Establish an Employee Concerns Program or Ombudsperson Program.
Establishing a forum in which employees can raise concerns and have assurance that their concerns will be investigated is an effective means of resolving an employee’s grievance before the employee brings his or her concern to a regulatory agency or files a complaint. In addition, an employee concerns program or ombudsperson program can help alert management of alleged violations early on, thereby providing an opportunity to intervene and prevent further damage. To be successful, such a program must be perceived by employees as credible. Accordingly, the ombudsperson or employee concerns manager should promptly investigate concerns and should keep the concerned employee apprised of the status and results of the investigation.
Preferably, the ombudsperson or employee concerns manager should report directly to senior management. This ensures adequate independence and strengthens the credibility of the program, thereby increasing the likelihood that employees will raise their concerns internally before they raise them with regulatory agencies or the media. In addition, the program may provide options for employees to raise concerns anonymously. If an investigation substantiates an employee’s concern, the company should take prompt correction
action, which in some cases may mitigate a civil penalty resulting from enforcement action.
Train Managers and Supervisors.
Managers and supervisors should be trained on how to handle employee concerns and how to instill a corporate culture in which employees raise concerns without fear of reprisal.
Take Disciplinary Action Against Those Who Engage in Retaliation.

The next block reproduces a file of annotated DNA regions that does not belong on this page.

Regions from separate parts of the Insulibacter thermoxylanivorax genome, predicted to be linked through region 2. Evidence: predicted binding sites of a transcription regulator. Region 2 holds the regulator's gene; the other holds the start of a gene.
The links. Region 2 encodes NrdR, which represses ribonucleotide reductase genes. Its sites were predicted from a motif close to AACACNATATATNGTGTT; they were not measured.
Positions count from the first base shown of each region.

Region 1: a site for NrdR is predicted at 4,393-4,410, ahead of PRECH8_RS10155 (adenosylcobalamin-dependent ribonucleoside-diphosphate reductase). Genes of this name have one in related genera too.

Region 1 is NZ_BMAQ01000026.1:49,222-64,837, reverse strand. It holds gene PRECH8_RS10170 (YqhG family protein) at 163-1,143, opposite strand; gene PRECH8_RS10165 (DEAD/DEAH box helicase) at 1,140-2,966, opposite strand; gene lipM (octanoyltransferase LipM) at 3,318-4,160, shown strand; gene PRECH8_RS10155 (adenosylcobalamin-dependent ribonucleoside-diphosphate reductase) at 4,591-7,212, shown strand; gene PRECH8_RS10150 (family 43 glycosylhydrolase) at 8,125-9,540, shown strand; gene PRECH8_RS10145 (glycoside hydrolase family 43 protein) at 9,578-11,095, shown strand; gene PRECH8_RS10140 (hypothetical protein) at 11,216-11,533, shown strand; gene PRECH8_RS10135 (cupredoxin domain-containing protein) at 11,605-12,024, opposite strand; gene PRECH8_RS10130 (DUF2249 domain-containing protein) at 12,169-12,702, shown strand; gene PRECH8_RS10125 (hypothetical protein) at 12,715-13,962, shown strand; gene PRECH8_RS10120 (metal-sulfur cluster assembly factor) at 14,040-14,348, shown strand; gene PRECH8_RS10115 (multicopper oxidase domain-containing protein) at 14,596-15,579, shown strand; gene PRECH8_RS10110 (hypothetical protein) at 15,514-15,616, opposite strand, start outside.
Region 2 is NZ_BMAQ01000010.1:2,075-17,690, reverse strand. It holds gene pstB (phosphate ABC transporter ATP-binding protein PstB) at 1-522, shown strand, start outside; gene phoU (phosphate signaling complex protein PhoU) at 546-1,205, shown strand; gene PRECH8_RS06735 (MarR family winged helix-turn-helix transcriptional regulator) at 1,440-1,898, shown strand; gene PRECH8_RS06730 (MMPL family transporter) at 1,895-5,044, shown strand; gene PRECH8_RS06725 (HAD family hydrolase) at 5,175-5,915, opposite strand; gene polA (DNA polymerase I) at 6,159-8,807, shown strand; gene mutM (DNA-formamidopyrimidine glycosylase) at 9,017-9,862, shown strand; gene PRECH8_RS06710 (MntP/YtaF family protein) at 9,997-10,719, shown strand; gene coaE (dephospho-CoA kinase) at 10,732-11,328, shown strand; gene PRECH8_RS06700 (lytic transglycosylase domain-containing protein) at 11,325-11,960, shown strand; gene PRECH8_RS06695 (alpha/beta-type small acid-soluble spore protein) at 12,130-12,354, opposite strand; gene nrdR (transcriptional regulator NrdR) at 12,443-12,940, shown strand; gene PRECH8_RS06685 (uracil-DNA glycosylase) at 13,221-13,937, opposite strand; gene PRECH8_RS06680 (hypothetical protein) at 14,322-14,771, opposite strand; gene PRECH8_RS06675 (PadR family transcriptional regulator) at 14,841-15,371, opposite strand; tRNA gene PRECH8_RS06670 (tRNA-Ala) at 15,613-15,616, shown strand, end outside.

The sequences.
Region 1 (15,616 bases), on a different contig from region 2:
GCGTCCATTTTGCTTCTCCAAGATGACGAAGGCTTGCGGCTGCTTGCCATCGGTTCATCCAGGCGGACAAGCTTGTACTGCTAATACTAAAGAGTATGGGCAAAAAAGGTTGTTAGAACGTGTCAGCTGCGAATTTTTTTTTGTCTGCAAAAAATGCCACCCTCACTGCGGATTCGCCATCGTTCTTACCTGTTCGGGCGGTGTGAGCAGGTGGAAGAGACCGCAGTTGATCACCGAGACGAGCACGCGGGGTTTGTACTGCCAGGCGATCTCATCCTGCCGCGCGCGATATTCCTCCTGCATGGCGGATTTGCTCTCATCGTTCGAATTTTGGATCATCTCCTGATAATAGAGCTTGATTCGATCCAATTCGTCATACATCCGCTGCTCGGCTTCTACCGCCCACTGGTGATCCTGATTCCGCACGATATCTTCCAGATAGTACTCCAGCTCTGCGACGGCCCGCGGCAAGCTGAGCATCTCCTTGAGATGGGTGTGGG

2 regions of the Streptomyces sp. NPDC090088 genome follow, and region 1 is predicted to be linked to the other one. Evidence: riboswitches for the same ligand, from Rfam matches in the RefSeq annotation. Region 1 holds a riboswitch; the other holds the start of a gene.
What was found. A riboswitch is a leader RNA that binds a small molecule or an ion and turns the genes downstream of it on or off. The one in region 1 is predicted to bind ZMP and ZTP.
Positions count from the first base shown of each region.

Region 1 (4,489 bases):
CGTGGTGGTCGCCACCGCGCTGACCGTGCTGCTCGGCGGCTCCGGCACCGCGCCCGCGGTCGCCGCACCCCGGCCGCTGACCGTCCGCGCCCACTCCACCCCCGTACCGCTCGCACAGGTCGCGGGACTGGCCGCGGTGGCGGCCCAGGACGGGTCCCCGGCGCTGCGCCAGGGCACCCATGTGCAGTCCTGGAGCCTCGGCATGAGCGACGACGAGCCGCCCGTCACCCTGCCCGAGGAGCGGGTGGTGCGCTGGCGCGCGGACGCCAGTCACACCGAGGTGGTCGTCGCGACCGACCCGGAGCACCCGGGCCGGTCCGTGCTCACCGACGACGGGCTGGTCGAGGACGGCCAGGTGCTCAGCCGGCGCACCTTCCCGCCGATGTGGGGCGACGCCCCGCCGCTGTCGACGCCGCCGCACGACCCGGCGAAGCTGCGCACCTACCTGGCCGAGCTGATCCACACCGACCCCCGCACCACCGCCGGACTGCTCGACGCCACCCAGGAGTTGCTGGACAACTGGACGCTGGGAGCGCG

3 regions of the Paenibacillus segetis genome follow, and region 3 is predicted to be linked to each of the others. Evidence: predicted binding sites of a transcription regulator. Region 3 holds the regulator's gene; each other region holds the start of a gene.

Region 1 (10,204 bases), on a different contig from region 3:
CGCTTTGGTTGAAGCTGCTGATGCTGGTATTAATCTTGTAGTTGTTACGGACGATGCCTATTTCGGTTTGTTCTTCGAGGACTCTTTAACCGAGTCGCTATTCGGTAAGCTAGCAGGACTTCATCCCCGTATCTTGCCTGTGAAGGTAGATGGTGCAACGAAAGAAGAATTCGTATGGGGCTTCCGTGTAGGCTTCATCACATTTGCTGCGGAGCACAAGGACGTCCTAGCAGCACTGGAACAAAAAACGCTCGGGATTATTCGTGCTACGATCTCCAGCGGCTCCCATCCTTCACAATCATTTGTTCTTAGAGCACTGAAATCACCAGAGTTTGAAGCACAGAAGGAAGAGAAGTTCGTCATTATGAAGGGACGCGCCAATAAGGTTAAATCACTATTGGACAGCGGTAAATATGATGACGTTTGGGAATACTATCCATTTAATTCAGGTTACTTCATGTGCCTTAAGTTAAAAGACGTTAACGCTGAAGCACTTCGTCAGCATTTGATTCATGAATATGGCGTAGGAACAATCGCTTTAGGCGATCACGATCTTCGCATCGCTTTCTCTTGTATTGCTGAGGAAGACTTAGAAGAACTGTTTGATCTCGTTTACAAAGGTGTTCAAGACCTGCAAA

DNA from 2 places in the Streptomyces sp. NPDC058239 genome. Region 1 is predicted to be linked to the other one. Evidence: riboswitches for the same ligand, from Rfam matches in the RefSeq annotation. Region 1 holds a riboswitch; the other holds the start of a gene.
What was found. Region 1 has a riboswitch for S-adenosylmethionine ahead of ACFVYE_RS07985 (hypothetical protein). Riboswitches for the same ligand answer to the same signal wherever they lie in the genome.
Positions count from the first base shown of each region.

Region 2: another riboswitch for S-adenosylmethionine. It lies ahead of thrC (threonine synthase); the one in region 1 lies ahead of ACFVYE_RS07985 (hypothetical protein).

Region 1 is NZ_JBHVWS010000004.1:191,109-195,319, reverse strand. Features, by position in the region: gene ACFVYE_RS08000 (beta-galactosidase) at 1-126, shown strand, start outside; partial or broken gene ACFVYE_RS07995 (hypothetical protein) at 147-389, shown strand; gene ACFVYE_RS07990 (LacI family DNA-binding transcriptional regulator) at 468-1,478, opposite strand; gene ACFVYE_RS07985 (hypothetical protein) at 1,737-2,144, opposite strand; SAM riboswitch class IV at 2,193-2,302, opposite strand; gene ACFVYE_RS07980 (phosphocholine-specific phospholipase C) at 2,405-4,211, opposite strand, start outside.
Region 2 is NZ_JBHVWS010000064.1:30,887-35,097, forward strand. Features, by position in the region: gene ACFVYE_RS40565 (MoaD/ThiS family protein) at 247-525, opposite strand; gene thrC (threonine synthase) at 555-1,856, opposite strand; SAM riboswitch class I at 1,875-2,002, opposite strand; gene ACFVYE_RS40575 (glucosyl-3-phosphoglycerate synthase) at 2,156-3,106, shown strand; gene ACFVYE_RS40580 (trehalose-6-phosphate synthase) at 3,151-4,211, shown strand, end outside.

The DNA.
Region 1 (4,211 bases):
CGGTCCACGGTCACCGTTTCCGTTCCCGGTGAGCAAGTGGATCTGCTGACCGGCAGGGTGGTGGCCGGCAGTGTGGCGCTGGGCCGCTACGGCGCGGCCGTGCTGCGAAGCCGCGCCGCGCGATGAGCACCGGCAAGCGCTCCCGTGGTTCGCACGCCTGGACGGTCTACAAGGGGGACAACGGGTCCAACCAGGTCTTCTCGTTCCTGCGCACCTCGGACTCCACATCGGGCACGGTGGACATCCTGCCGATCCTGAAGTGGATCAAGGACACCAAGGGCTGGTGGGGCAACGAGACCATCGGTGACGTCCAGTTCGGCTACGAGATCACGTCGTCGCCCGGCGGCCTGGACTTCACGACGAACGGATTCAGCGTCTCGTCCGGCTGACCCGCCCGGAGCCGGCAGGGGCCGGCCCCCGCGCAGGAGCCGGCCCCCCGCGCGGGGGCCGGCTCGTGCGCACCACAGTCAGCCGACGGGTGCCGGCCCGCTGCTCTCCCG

All employees should be put on notice (e.g., through training and the employee handbook) that, if they harass or discriminate against another employee for raising a concern, they will be subject to disciplinary action.
Document Performance Issues.
AIR-21 provides that relief may not be awarded if the employer demonstrates by “clear and convincing” evidence that the employer would have taken the same unfavorable personnel action in the absence of the plaintiff’s protected conduct. To meet this “clear and convincing” standard, it is critical to have thorough, unambiguous evidence demonstrating that the same unfavorable personnel action would have been taken in the absence of the plaintiff’s protected conduct. Accordingly, managers should thoroughly document
performance issues on a routine basis.
Promptly Investigate Claims of Retaliation.
The regulations implementing § 519 provide that OSHA shall not conduct an investigation where the employer demonstrates by clear and convincing evidence that it would have taken the same unfavorable personnel action in the absence of the plaintiff’s protected behavior or conduct, notwithstanding the prima facie showing of the complainant. In order to be in a position to present strong evidence to OSHA to rebut the plaintiff’s allegations, management should investigate allegations of retaliation promptly.
The DOL construes employee status broadly. Therefore, an employee of a contractor can sometimes bring a retaliation claim against both the contractor (his or her direct employer) and the carrier. While carriers should avoid managing contractors in a manner that could give rise to co-employment liability, they should also take measures to
ensure that their contractors maintain a work environment in which workers feel comfortable raising safety concerns. These measures include: (1) requiring contractors to train their managers concerning whistleblower protections; (2) requiring contractors to investigate claims of retaliation; and (3) requiring contractors to adopt a policy